Can you eat, think, or talk too much about barbecue? Nope. Last year with North Carolina visiting South Bend, Joe made us all jealous with some mouthwatering local spots, as well as great background on the origins and history of BBQ in the Carolinas.
If you're drawing a barbecue map of the United States, the Southeast is firmly entrenched pork territory. There are still regional differences - vinegar, mustard, or white sauces, dry rub in Tennessee, whole hog versus shoulders and ribs - but it's all still about the pig. Most places will have chicken (a high floor - low ceiling meat to smoke in my humble opinion) and many serve brisket, but few places in the Southeast do it well. As a native Georgian, it pains me inside to go home and watch people order brisket at places that have incredible ribs and pulled pork, all because they think they like brisket more based on a good experience in Kansas City or Texas.
So for this week in preparation for Wake Forest, we'll make some pork this time - breaking out the pork butt on the smoker to make some pulled pork sandwiches.
Smoked Pulled Pork
The right kind of meat for pulled pork is less important than something like brisket - there's less variation in the quality of meat, and pork is generally more forgiving as well. The most popular (and often easiest) cut here is the Boston Butt, taken from the upper shoulder. Pork shoulder is actually separated into two parts - the butt and picnic, which sits lower on the leg. You can buy both together, but more commonly you'll see Boston Butt, either bone-in or boneless. Bone-in is usually the way to go - you don't need to tie it up with twine, and there's a common perception (not necessarily based in fact) that leaving the bone in leaves that meat juicier and tasting better. You can find a Boston Butt almost anywhere, and Sam's Club or Costco are usually well-priced in my experience.
Once you've purchased your meat, pat it down with paper towels. Get to know it, it's going to be your best friend for hopefully a few days. You'll notice a thick layer of fat on top of the butt - this is the fat cap. There's several schools of thought here on whether or not to remove it, smoking with the fat cap on top or bottom - I'm on team "get rid of it". Trim up any other areas of fat you see - leaving thin layers is fine, it doesn't have to be perfect.
Now it's time to season the pork butt with your rub. I've commonly used this one, from champion barbecue master Chris Lilly.
Chris Lilly's Six-Time World Championship Pork Shoulder Rub
1/4 cup dark brown sugar
1 Tablespoon chili powder
Combine all ingredients and mix thoroughly.
If you don't have all these elements, that's ok - there's lots of freedom here as well to spice up (higher ratio of pepper/salt) or eliminate anything you don't have. Paprika, salt, pepper, and some brown sugar are most important, and everything else is bonus to tinker with. You can squeeze on some regular yellow mustard or vegetable oil to have more rub stick to the pork, but it my experience it doesn't make too much of a difference if you use either or do it dry. Wrap and refrigerate overnight, and you'll be good to go the next morning.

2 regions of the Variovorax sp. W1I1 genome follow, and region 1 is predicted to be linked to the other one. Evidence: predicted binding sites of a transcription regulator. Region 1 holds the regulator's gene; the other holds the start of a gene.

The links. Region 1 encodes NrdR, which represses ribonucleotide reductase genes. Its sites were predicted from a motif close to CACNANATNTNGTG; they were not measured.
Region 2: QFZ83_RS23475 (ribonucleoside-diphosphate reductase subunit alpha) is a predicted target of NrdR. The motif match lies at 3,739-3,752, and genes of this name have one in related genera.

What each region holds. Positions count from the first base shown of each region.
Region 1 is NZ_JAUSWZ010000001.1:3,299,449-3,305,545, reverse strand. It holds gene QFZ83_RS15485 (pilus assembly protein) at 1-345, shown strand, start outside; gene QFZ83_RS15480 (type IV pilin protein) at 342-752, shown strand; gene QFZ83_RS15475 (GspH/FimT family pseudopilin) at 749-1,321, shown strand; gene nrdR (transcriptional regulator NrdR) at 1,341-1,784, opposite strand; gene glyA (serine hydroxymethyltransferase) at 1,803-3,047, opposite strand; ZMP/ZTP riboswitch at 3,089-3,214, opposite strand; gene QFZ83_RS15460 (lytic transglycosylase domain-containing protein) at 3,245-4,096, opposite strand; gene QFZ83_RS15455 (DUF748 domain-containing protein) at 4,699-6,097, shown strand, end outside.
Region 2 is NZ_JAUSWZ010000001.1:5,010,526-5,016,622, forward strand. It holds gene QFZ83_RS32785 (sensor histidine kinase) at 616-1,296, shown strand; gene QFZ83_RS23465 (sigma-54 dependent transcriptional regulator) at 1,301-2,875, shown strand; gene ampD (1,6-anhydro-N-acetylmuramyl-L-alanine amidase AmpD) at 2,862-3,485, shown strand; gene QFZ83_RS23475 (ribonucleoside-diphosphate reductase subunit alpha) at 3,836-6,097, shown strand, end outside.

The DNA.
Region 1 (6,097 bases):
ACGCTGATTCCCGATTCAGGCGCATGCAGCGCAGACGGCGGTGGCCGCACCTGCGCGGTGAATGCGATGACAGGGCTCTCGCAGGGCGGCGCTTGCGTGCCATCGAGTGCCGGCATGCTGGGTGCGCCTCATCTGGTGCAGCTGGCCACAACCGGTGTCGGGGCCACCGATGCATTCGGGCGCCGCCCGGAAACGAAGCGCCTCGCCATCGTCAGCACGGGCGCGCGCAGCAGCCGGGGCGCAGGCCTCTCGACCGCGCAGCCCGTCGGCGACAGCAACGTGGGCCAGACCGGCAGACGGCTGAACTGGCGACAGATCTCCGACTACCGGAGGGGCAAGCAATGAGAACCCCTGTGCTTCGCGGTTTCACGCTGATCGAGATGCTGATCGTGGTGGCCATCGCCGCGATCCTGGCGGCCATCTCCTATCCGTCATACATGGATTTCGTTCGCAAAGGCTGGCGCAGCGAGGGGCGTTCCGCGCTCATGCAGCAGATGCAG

Another option step is injecting your pork to keep moist and juicy - again, lots of recipes out there, but you could simply do a base with apple juice, a favorite marinade, or even soda.
Time for the Weber Smokey Mountain - I usually fire mine up to high heat at 350 degrees for a fast cook (~ 6 hours). In an ideal world, I'd go lower and lower - the traditional time and temperature is 225-250 degrees for 8-12 hours. However, that requires a lot of time, and unfortunately I'm usually smoking in the parking area of a downtown condo (having a smoker may or may not be technically allowed) and requires a degree of supervision. I'm also biased, but in my opinion the difference between the hot/fast cook and low and slow is probably unnoticeable to whoever you're serving to - tasting the difference between unbelievable and excellent.
I use a combination of 1/3 hickory and 2/3 of a fruit wood like apple or cherry for a nice balanced taste that's not overwhelming. Bury a few fist-sized chunks in your charcoal, and you don't need to add more over the cook to overpower. I maintain a temperature of 325-350 until the internal temperature is about 160-165 and the bark appears set, then I foil for around another two hours. With a higher heat there's a risk of drying out, so you can either spray with apple juice or your injection mixture or add some liquid to your foil - I often use Stubb's pork marinade.
Time for foil:
After a couple more hours ....
It's critical to let the meat rest after you take it off the smoker for at least 30 minutes - throw the foiled butt in a cooler or the oven and let it continue cooking in its own delicious juices. After you wait (good time to start clean up or side dishes) - then it's time to pull.
Claws like this 1) make you feel cool, 2) help immensely versus pulling with forks, and 3) shorten the process. They're cheap and available on Amazon or local grilling spots. Toss any bits away that are still overly fatty that you wouldn't serve and time to snag some pieces of amazing bark and pink outer pieces for yourself - you've earned it.
At this point, time to serve with optional buns (pick your favorite) and sauce (make your own or pick your favorite). I usually don't make my own sauce, but that's another entire adventure if you choose to embrace it. For store-bought, nationally available sauces, my favorites would be Stubb's original (a little hotter / tangier than most), Sweet Baby Ray's, or Cattleman's Kansas City Classic.
Make yourself a heaping sandwich, grab a beer, and enjoy watching the Irish beat the Demon Deacons.